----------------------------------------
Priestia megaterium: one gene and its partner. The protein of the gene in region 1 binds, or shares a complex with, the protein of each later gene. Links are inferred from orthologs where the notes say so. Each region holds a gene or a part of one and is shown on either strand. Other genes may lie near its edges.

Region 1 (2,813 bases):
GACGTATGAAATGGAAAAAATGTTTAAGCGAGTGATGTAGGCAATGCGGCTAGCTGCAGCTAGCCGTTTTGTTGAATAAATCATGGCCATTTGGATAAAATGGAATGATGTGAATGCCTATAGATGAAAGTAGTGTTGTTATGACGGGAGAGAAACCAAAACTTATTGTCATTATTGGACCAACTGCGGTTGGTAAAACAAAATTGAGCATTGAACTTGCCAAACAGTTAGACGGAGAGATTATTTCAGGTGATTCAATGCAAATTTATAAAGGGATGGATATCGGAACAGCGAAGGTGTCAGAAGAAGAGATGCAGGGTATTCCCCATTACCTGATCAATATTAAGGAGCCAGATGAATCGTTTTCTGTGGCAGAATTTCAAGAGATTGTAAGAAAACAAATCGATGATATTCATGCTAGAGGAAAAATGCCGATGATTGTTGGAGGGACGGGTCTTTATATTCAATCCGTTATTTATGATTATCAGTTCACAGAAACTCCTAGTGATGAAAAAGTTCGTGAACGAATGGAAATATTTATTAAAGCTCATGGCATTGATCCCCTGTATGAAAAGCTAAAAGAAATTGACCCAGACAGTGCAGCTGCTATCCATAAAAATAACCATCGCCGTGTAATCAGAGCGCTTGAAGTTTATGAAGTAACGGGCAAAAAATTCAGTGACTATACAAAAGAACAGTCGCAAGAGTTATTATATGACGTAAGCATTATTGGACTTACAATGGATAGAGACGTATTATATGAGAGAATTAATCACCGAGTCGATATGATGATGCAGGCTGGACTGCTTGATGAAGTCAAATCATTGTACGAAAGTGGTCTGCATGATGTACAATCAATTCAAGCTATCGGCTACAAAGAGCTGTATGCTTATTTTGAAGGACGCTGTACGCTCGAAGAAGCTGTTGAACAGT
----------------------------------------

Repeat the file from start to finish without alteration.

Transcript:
Priestia megaterium: one gene and its partner. The protein of the gene in region 1 binds, or shares a complex with, the protein of each later gene. Links are inferred from orthologs where the notes say so. Each region holds a gene or a part of one and is shown on either strand. Other genes may lie near its edges.

Region 1 (2,813 bases):
GACGTATGAAATGGAAAAAATGTTTAAGCGAGTGATGTAGGCAATGCGGCTAGCTGCAGCTAGCCGTTTTGTTGAATAAATCATGGCCATTTGGATAAAATGGAATGATGTGAATGCCTATAGATGAAAGTAGTGTTGTTATGACGGGAGAGAAACCAAAACTTATTGTCATTATTGGACCAACTGCGGTTGGTAAAACAAAATTGAGCATTGAACTTGCCAAACAGTTAGACGGAGAGATTATTTCAGGTGATTCAATGCAAATTTATAAAGGGATGGATATCGGAACAGCGAAGGTGTCAGAAGAAGAGATGCAGGGTATTCCCCATTACCTGATCAATATTAAGGAGCCAGATGAATCGTTTTCTGTGGCAGAATTTCAAGAGATTGTAAGAAAACAAATCGATGATATTCATGCTAGAGGAAAAATGCCGATGATTGTTGGAGGGACGGGTCTTTATATTCAATCCGTTATTTATGATTATCAGTTCACAGAAACTCCTAGTGATGAAAAAGTTCGTGAACGAATGGAAATATTTATTAAAGCTCATGGCATTGATCCCCTGTATGAAAAGCTAAAAGAAATTGACCCAGACAGTGCAGCTGCTATCCATAAAAATAACCATCGCCGTGTAATCAGAGCGCTTGAAGTTTATGAAGTAACGGGCAAAAAATTCAGTGACTATACAAAAGAACAGTCGCAAGAGTTATTATATGACGTAAGCATTATTGGACTTACAATGGATAGAGACGTATTATATGAGAGAATTAATCACCGAGTCGATATGATGATGCAGGCTGGACTGCTTGATGAAGTCAAATCATTGTACGAAAGTGGTCTGCATGATGTACAATCAATTCAAGCTATCGGCTACAAAGAGCTGTATGCTTATTTTGAAGGACGCTGTACGCTCGAAGAAGCTGTTGAACAGT